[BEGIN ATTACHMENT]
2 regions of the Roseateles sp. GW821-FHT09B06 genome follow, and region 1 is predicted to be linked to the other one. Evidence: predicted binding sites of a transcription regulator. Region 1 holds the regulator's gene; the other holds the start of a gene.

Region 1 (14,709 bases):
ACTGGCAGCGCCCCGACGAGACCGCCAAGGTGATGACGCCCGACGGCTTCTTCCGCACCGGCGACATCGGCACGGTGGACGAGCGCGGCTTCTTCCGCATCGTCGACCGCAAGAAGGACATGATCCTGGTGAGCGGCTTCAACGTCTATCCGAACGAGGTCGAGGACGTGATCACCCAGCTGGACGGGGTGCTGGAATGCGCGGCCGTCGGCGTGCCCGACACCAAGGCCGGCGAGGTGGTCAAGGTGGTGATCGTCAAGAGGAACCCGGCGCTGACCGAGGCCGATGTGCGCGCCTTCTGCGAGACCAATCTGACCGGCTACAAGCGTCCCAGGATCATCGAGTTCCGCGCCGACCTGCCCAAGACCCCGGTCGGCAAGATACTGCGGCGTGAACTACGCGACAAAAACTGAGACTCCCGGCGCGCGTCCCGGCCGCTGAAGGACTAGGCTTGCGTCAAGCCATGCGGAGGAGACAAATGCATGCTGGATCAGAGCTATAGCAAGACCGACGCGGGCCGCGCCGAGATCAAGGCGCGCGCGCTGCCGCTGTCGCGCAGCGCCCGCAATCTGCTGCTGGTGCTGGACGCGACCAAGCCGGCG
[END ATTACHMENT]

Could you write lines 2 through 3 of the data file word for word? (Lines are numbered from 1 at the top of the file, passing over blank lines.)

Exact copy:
Region 1 (14,709 bases):
ACTGGCAGCGCCCCGACGAGACCGCCAAGGTGATGACGCCCGACGGCTTCTTCCGCACCGGCGACATCGGCACGGTGGACGAGCGCGGCTTCTTCCGCATCGTCGACCGCAAGAAGGACATGATCCTGGTGAGCGGCTTCAACGTCTATCCGAACGAGGTCGAGGACGTGATCACCCAGCTGGACGGGGTGCTGGAATGCGCGGCCGTCGGCGTGCCCGACACCAAGGCCGGCGAGGTGGTCAAGGTGGTGATCGTCAAGAGGAACCCGGCGCTGACCGAGGCCGATGTGCGCGCCTTCTGCGAGACCAATCTGACCGGCTACAAGCGTCCCAGGATCATCGAGTTCCGCGCCGACCTGCCCAAGACCCCGGTCGGCAAGATACTGCGGCGTGAACTACGCGACAAAAACTGAGACTCCCGGCGCGCGTCCCGGCCGCTGAAGGACTAGGCTTGCGTCAAGCCATGCGGAGGAGACAAATGCATGCTGGATCAGAGCTATAGCAAGACCGACGCGGGCCGCGCCGAGATCAAGGCGCGCGCGCTGCCGCTGTCGCGCAGCGCCCGCAATCTGCTGCTGGTGCTGGACGCGACCAAGCCGGCG